According to a report in Politico Monday evening, Facebook had taken down several ads from Ms. Warren's presidential campaign that touted her vow to break up Facebook, along with Google and Amazon. The ad, apparently and understandably, did not sit well with someone at Facebook, however, with Politico reporting that three such ads were unavailable as of Sunday morning.
In a statement, a Facebook spokesperson said the company originally removed the ad because it violated Facebook's prohibitionagainst modifying its corporate logo. She used the flap to warn that it was unsafe for cyberspace to by "dominated by a single censor".
The US lawmaker from MA announced her plans last week to break up the tech giants, arguing in a blog post that they've "hurt small businesses and stifled innovation". "And then, like we do with most things we want to get the word out about, we put up a video ad about her plan on Facebook", the email read.
Sen. Warren outlined her plans to restore real competition in the tech sector while assailing the sins of Big Tech in a lengthy blog post published on Medium.com entitled "Here's how we can break up Big Tech". 'Think about it: other than this weird Warren use case, who could possibly be legitimately using the company's name?' Facebook's former security chief Alex Stamos also took to Twitter to explain that the decision to ban Warren's ads wasn't done knowingly.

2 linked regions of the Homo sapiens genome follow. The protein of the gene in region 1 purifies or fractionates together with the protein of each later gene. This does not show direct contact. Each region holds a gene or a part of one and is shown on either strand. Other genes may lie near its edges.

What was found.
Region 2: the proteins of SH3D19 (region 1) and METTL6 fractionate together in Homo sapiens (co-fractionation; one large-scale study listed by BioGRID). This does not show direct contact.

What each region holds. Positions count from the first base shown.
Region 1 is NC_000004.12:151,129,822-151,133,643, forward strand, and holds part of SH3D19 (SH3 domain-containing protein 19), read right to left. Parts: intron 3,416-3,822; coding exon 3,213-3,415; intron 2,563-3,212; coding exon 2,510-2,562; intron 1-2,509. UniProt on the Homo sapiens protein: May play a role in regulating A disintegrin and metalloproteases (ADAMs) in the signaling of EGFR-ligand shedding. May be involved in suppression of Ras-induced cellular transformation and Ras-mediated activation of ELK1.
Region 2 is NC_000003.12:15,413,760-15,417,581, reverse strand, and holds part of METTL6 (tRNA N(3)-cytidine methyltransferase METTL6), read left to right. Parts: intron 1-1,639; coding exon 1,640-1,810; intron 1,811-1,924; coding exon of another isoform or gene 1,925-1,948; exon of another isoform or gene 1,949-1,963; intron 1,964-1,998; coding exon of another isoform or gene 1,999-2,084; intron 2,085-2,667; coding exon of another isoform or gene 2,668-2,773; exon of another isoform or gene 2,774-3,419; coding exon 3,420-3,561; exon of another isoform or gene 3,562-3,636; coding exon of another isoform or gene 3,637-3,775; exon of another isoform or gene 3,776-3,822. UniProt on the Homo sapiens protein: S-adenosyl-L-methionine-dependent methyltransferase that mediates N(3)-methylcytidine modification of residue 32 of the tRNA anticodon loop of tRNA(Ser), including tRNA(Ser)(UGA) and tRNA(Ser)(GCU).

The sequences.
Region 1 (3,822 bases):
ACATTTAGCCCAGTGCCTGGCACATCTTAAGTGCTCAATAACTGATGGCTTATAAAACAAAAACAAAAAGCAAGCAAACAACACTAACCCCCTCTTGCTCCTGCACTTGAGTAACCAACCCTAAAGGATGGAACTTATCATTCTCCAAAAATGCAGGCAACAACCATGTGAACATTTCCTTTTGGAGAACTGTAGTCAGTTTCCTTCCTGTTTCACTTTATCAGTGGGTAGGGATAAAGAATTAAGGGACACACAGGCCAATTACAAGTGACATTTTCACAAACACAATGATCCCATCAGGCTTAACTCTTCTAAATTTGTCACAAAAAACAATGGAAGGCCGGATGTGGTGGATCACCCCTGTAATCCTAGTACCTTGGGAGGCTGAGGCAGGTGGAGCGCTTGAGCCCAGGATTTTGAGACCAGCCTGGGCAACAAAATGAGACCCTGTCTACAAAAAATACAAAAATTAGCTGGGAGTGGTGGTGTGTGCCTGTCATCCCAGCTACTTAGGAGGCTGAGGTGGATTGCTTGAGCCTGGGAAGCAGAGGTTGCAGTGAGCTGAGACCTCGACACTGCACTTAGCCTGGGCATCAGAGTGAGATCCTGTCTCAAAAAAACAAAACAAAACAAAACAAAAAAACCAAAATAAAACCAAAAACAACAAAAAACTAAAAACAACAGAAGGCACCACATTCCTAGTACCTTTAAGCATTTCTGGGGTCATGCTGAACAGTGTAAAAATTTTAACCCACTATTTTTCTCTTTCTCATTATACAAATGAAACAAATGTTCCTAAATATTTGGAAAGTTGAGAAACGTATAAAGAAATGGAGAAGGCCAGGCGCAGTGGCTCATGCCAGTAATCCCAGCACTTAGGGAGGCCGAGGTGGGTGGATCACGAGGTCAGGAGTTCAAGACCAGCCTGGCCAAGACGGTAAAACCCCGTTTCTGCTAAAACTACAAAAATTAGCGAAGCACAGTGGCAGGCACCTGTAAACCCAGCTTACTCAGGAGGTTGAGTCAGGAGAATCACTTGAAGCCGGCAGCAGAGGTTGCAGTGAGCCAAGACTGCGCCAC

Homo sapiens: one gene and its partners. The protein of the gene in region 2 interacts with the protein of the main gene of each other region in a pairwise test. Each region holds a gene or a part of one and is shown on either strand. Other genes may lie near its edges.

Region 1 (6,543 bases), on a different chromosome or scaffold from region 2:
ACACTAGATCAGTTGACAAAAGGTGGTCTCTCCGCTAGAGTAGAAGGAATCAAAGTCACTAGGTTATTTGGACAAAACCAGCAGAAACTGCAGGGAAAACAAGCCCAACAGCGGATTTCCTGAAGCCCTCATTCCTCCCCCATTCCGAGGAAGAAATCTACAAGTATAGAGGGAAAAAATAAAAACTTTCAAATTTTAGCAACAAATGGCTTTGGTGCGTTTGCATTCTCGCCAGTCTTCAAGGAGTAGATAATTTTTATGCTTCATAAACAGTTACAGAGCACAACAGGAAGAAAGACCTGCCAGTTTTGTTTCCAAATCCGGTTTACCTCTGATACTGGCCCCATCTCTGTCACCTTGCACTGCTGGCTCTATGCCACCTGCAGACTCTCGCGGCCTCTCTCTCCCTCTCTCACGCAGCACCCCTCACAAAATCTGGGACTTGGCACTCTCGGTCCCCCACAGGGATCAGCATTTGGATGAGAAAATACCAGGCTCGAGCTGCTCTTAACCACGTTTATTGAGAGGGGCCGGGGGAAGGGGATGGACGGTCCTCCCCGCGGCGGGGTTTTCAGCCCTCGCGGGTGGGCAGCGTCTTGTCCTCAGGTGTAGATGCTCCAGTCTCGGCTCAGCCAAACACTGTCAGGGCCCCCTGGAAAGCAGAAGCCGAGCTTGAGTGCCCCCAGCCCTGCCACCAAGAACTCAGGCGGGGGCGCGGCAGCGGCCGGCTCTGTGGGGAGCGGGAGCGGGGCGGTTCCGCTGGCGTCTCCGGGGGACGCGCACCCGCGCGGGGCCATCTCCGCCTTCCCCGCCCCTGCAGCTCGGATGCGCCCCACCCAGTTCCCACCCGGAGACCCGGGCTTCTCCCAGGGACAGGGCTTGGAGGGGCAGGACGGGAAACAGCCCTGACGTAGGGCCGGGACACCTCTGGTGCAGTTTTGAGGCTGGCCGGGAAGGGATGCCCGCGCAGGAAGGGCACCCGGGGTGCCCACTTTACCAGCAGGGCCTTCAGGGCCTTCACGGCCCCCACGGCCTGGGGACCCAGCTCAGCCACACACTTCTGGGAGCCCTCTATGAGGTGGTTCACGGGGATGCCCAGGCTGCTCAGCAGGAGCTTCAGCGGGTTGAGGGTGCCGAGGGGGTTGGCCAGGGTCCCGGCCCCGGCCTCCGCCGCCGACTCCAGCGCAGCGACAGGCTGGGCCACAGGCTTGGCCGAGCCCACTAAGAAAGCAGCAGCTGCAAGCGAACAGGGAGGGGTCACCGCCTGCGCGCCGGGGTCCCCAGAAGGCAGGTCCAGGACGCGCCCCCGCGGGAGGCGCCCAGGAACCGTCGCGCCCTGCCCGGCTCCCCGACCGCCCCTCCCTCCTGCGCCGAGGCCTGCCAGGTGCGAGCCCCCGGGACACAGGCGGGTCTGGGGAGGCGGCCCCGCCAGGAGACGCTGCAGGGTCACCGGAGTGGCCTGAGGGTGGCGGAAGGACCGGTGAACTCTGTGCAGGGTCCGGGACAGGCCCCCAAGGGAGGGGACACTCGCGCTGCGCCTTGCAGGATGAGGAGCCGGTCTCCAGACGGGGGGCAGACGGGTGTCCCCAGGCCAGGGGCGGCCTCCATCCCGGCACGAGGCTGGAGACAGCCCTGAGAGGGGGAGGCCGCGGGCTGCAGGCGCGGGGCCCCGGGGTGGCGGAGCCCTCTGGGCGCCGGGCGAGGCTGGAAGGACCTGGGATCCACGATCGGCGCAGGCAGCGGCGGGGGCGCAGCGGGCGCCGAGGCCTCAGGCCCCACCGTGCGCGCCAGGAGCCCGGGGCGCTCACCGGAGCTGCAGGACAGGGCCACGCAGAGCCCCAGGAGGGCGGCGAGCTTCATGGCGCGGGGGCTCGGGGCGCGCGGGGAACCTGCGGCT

Unless they too are cut down to size, breaking up United States tech companies would only provide temporary breathing space before their Chinese counterparts rush in and take over.
After Politico noticed the move, Facebook restored the ads.
Warren argues that spinning off WhatsApp and Instagram back into separate, competing companies would press Facebook to improve its "user experience" and "protect our privacy". That tiny spend begs the question: Was getting the ad taken down intentional? Thanks for restoring my posts.
Ms Warren responded to the removal of the adverts in a tweet saying Facebook's ability to "censor" what people saw was a good demonstration that it had too much power.
The ads apparently used Facebook's logo without permission. "Facebook, Amazon, and Google" reads one of the ads.
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